Managers of health care units play a central part in nurses’ job satisfaction and desire to stay in their positions, research at the University of Gothenburg (now available in book form, in Swedish) shows.
In many parts of Sweden, there is a shortage of nurses. Their work environment has attracted much attention and a research project at Sahlgrenska Academy, University of Gothenburg, has now explained what makes nurses enjoy their work and want to stay in their jobs.
The book “Health-promoting health care for staff and patients” (in Swedish) is based on questionnaire surveys of 140 care unit (CU) managers and 1,800 hospital nurses in two regions, and on in-depth interviews with individuals and focus groups. Marianne Törner, researcher in occupational and environmental medicine at the Institute of Medicine, oversaw the study.
“We wanted to find out whether the nurses’ perceived organizational support affected their health, work satisfaction, and whether they intended to remain in them. We also wanted to see if these perceptions influenced the efficacy of health care, and the patient safety,” she says.
Importance of being seen and appreciated
The project shows that nurses who feel that the organization cares about and appreciates them are less stressed, more efficient, perceive their work as more meaningful and are less inclined to change jobs. It is also yields positive effects such as better teamwork and enhanced patient safety.
“We also note that the unit managers are pivotal to the nurses perceiving a high level of organizational support. It’s extremely important to the staff, for their managers to be present and available,” Törner says.
For their work to go smoothly, unit managers need office space at their CU. They must also be highly present and visible in terms of activities and have ample scope for influence and support from above, a reasonable administrative workload, and long-term liaison with a single HR expert.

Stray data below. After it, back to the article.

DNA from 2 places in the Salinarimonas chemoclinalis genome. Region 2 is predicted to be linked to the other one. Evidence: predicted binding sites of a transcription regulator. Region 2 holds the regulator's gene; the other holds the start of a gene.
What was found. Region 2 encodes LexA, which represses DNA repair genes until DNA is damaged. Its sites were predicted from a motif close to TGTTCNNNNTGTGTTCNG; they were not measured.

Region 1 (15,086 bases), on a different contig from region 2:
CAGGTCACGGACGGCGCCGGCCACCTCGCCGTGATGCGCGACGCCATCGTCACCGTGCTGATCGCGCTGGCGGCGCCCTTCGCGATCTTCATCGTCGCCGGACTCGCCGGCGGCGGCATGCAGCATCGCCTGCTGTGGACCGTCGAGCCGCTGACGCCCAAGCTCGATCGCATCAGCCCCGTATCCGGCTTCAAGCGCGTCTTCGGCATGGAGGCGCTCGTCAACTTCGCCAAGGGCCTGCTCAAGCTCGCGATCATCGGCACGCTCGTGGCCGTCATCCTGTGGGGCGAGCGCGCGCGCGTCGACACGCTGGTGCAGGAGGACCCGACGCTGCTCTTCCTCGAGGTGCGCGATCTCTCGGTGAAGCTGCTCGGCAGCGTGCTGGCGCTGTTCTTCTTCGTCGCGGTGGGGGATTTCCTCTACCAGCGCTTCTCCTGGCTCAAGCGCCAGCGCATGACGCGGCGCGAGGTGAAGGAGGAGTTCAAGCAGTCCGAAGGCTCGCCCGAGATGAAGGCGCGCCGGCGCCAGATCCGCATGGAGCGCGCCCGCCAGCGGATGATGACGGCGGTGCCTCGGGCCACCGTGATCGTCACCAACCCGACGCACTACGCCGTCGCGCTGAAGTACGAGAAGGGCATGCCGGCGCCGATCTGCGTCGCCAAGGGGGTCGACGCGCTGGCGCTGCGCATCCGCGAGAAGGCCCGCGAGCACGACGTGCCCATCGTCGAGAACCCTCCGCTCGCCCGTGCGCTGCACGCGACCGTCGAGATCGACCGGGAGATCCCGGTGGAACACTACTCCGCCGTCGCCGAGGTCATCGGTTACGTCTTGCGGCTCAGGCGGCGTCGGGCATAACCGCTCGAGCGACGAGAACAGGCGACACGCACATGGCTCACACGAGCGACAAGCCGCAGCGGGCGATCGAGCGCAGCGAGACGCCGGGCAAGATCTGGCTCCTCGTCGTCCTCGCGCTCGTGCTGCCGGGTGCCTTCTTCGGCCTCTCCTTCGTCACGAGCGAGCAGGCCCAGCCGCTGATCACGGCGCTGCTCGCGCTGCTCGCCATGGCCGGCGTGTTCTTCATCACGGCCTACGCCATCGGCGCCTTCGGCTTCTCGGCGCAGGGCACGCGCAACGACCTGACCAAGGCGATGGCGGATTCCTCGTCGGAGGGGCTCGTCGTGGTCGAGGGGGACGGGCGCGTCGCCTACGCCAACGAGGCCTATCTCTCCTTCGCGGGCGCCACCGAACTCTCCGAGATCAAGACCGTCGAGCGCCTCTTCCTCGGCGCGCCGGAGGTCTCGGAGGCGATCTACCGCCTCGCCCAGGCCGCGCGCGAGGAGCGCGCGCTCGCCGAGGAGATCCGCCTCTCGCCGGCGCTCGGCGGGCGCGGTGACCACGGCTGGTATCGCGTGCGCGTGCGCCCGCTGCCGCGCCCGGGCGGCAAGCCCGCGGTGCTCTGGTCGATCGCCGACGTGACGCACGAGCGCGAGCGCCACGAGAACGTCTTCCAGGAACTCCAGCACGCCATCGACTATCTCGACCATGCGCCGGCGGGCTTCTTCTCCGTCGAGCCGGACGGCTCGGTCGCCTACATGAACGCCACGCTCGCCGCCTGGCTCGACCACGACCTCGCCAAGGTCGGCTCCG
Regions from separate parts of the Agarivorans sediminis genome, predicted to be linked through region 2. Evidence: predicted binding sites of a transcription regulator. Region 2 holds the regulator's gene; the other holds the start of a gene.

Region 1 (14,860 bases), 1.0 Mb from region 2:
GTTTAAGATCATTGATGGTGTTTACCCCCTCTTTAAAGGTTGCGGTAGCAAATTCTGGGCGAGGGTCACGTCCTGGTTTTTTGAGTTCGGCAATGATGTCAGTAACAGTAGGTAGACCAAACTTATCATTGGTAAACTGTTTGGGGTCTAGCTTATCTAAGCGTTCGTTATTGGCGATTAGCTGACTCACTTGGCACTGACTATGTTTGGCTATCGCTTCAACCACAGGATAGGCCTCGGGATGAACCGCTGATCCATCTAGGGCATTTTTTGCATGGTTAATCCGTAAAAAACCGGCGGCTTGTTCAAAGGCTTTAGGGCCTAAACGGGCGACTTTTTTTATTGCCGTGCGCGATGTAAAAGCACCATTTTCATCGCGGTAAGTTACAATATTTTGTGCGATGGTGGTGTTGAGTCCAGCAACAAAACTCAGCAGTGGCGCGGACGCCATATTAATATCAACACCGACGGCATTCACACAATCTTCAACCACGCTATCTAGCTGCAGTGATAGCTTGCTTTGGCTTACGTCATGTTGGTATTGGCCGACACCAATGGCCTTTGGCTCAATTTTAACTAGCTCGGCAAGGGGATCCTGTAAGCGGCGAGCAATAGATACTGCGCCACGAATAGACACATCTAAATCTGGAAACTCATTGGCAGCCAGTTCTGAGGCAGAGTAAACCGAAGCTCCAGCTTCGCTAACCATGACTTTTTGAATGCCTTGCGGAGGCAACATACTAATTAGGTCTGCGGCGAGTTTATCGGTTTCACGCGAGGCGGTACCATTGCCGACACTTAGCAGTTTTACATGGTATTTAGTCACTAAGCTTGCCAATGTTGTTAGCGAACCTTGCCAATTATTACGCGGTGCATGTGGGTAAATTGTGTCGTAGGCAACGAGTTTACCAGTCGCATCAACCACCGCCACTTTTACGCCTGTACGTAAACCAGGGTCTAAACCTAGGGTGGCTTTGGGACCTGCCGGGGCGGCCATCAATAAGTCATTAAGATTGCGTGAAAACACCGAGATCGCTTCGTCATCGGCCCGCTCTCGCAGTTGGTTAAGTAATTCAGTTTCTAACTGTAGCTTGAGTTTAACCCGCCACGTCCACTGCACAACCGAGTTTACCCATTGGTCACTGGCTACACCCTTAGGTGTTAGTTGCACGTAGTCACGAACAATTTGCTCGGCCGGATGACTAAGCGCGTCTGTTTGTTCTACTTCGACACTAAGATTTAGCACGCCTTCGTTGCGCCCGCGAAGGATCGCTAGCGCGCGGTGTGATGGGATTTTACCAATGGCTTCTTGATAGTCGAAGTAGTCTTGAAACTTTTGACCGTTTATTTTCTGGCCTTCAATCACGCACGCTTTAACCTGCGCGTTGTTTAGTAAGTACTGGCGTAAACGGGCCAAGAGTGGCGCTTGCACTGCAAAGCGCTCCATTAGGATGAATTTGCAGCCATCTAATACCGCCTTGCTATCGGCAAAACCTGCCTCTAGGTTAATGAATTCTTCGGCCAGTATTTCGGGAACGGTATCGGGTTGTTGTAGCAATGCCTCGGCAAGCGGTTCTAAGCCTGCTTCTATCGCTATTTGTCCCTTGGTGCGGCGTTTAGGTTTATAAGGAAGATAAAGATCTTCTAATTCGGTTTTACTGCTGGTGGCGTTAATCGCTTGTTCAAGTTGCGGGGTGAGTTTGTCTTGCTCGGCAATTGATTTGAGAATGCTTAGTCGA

“Proper support for the unit managers is broadly beneficial. It has a favorable effect on the nurses’ psychosocial work environment, which in turn helps to boost efficiency and patient safety.”
Reduced ethics stress
The research is based on the concept of Perceived Organizational Support (POS), which refers to the employees’ perception of how far the organization values their work and safeguards their well-being. The more positive staff’s perceptions are, the fewer ethical value conflicts they experience.
Being unable to give patients optimal care, contrary to their most profound occupational values, generates stress related to these conflicts (ethical or moral distress), which may in turn result in nurses’ burnout and urge to leave the profession. In contrast, those who feel well supported by their immediate superiors, other managers, and colleagues experience fewer ethical conflicts.
“We see that it’s important for there to be an ideological consensus on the care mission throughout the organization. ‘Ideological consensus’ means that everyone agrees that the patients’ needs are paramount, rather than, for example, keeping waiting times down or performing mandatory administrative tasks,” Törner says.
“We hope our research will make a difference. The purpose of the book is to make the research results available to managers, other decisionmakers and union representatives in health care, so that the results can be used in the organizations’ practical development work,” she concludes.